Diagnosis

During the physical exam, your doctor will gently press on the affected area to determine the location of pain, tenderness or swelling. He or she will also evaluate the flexibility, alignment, range of motion and reflexes of your foot and ankle. Your doctor may order one or more of the following tests to assess your condition, X-rays. While X-rays can't visualize soft tissues such as tendons, they may help rule out other conditions that can cause similar symptoms. Ultrasound. This device uses sound waves to visualize soft tissues like tendons. Ultrasound can also produce real-time images of the Achilles tendon in motion. Magnetic resonance imaging (MRI). Using radio waves and a very strong magnet, MRI machines can produce very detailed images of the Achilles tendon.

Nonsurgical Treatment

Treatment for Achilles tendonitis, depends on the severity of the injury. If heel pain, tenderness, swelling, or discomfort in the back of the lower leg occurs, physical activity that produces the symptoms should be discontinued. If the problem returns or persists, a medical professional should be consulted. If pain develops even with proper stretching and training techniques, the patient should consult a podiatrist to check for hyperpronation and adequate arch support. The addition of an orthotic may be enough to maintain good arch and foot alignment and eliminate pain. If damage to the tendon is minor, the injury may respond to a simple course of treatment known as RICE (rest, ice, compression, elevation). Patients are advised to rest the tendon by keeping off their feet as much as possible, apply ice packs for 20 minutes at a time every hour for a day or two to reduce swelling, compress the ankle and foot with a firmly (not tightly) wrapped elastic bandage and elevate the foot whenever possible to minimize swelling. A nonsteroidal anti-inflammatory drug (NSAID) such as ibuprofen may be used to reduce pain, swelling, and inflammation.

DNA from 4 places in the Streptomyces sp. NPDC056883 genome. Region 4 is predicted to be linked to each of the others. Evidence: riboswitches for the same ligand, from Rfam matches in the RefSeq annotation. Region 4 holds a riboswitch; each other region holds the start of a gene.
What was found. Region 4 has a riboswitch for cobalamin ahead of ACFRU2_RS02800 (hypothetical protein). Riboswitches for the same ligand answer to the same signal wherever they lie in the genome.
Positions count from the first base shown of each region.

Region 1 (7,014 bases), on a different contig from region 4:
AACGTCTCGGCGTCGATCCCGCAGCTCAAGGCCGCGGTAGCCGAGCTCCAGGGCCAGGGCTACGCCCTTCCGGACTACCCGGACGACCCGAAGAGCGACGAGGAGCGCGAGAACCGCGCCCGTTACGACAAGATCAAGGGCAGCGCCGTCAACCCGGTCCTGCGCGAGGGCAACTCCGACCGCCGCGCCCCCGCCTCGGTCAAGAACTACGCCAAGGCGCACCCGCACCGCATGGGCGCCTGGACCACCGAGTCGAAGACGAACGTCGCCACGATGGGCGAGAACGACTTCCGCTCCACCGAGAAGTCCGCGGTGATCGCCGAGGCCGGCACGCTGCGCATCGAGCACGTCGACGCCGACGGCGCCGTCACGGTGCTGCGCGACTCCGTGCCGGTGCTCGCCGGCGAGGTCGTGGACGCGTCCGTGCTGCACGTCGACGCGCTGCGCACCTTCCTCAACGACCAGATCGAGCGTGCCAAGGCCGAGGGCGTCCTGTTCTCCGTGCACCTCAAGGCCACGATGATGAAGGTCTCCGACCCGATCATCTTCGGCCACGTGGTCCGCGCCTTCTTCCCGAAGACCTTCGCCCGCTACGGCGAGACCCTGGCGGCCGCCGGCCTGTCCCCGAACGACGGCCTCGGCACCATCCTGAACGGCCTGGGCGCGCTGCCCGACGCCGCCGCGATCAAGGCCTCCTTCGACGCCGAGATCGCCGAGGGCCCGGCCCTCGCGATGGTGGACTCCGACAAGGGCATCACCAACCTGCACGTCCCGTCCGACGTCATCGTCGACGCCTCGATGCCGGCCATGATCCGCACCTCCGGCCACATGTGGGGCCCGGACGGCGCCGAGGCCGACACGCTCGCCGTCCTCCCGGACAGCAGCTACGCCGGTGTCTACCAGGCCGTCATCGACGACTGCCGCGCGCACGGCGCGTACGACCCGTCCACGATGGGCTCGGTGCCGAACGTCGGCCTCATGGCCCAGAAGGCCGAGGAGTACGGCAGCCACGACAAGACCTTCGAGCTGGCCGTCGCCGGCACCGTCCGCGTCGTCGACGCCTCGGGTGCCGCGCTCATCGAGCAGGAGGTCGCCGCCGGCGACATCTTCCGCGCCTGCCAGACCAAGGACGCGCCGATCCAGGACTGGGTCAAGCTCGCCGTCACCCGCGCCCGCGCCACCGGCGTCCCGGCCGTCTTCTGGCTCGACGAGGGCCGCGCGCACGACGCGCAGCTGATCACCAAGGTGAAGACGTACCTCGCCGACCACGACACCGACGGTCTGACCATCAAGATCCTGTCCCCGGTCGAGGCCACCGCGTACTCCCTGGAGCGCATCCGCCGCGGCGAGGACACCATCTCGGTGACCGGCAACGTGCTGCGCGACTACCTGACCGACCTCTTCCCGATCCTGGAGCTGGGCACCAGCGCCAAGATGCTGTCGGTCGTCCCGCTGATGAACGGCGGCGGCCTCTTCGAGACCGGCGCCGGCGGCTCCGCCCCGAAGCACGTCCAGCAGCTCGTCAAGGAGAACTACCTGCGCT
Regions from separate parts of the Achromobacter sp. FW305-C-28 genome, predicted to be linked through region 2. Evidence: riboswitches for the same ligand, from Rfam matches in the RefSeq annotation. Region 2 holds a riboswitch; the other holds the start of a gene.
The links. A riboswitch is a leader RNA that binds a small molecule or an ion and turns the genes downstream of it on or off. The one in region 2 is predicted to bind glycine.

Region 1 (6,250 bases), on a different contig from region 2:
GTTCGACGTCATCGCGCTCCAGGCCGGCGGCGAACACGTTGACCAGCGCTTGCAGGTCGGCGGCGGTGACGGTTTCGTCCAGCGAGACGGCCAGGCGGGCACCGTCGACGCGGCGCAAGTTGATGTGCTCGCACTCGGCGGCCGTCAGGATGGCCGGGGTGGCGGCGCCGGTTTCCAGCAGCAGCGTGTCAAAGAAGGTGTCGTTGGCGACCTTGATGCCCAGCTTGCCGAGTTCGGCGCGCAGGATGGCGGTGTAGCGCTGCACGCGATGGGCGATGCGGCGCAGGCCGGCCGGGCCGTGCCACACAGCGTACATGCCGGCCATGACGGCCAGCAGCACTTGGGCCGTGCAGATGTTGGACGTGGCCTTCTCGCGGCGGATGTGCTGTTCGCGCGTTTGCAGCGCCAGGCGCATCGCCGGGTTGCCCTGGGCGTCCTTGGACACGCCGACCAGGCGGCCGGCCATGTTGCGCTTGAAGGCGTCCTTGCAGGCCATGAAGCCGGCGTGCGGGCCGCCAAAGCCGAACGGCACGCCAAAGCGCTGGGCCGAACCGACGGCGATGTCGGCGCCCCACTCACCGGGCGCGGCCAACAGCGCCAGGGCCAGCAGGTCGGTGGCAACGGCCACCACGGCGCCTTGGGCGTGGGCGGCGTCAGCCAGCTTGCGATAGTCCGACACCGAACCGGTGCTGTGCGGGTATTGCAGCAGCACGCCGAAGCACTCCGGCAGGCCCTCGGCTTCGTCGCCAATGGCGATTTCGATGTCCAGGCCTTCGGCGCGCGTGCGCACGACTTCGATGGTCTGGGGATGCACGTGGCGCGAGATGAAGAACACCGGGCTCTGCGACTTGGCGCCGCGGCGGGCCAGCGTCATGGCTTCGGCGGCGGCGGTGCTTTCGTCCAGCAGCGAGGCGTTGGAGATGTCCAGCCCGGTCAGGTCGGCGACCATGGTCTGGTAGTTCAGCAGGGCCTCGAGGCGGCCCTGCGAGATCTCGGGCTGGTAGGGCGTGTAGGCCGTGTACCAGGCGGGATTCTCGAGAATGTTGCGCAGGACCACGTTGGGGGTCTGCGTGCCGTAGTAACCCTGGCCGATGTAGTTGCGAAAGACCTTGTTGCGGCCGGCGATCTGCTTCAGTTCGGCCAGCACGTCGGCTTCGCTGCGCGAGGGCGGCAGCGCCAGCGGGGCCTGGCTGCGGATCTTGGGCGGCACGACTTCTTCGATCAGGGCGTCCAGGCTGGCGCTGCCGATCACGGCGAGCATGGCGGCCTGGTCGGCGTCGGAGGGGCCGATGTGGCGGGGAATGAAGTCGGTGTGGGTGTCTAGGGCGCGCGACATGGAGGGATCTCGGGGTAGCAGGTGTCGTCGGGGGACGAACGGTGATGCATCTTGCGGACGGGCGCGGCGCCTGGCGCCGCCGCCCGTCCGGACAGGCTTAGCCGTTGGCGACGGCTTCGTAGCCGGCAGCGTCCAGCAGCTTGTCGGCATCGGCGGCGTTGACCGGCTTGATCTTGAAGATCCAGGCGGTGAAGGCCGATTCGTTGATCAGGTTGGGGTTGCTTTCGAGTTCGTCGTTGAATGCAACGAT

Achilles Tendinitis

Surgical Treatment

When the tendon tears or ruptures the variety of surgical techniques are available to repair the damage and restore the tendons function. Recent research that is done at Emory University Department of orthopedics have perfected the repair of the Achilles tendon. The procedure is generally involves making an incision in the back of your leg and stitching the torn tendon together using a technique developed and tested by Dr. Labib. Depending on the condition of the torn tissue the repair may be reinforced with other tendons.

Prevention

To prevent Achilles tendonitis or tendonosis from recurring after surgical or non-surgical treatment, the foot and ankle surgeon may recommend strengthening and stretching of the calf muscles through daily exercises. Wearing proper shoes for the foot type and activity is also important in preventing recurrence of the condition.